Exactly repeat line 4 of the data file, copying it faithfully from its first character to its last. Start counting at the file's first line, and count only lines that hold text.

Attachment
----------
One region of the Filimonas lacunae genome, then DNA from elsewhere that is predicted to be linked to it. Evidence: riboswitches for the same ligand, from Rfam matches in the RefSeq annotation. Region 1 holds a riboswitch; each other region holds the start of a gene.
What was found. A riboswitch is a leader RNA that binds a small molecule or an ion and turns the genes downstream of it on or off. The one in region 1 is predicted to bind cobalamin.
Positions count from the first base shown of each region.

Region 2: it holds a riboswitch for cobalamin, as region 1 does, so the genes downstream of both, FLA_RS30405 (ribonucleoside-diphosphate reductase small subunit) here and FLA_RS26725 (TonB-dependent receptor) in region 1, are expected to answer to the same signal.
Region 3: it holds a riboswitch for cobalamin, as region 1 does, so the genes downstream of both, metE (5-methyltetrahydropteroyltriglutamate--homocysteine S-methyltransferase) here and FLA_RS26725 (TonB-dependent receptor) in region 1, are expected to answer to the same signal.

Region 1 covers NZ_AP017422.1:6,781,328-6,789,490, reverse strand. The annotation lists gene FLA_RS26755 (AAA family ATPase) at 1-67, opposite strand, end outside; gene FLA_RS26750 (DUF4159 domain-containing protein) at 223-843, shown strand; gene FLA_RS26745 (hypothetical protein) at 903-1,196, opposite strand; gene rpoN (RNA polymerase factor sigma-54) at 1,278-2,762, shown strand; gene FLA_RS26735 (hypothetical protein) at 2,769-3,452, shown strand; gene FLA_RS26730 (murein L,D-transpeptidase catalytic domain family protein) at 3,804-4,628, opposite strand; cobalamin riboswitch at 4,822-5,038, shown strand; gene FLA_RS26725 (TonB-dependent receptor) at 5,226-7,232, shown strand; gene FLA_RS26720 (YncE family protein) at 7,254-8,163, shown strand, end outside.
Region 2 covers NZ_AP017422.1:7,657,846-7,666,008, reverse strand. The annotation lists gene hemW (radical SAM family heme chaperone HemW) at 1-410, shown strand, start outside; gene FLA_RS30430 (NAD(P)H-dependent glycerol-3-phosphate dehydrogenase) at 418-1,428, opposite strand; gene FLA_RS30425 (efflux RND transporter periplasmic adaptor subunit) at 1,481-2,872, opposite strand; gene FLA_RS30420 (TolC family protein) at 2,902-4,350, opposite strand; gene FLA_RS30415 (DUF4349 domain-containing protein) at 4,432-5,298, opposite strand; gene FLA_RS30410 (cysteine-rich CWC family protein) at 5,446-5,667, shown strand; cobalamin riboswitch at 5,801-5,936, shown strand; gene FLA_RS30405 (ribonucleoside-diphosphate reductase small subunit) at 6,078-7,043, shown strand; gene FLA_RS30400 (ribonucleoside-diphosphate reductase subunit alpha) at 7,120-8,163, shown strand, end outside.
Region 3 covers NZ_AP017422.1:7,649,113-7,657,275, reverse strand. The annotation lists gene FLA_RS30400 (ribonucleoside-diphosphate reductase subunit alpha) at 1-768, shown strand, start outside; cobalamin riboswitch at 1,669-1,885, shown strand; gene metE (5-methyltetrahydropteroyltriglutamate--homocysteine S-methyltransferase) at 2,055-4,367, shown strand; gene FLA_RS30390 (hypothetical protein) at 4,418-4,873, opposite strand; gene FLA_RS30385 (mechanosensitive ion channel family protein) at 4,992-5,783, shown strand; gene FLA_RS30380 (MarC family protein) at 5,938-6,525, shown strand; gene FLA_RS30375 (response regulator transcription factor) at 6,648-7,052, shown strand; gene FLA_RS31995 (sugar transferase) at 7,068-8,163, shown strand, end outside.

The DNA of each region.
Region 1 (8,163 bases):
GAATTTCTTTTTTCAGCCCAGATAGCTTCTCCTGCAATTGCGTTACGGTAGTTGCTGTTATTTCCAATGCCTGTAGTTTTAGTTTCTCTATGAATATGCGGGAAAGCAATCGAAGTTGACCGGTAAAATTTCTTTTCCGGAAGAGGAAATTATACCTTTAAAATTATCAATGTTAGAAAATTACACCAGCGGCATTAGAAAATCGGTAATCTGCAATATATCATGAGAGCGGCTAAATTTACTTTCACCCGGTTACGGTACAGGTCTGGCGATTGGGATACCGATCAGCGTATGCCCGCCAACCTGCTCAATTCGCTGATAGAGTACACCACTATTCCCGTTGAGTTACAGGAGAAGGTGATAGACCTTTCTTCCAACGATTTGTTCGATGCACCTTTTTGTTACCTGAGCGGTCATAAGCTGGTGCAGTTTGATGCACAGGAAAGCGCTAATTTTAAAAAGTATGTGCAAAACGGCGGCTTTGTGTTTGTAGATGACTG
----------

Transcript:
Region 2: it holds a riboswitch for cobalamin, as region 1 does, so the genes downstream of both, FLA_RS30405 (ribonucleoside-diphosphate reductase small subunit) here and FLA_RS26725 (TonB-dependent receptor) in region 1, are expected to answer to the same signal.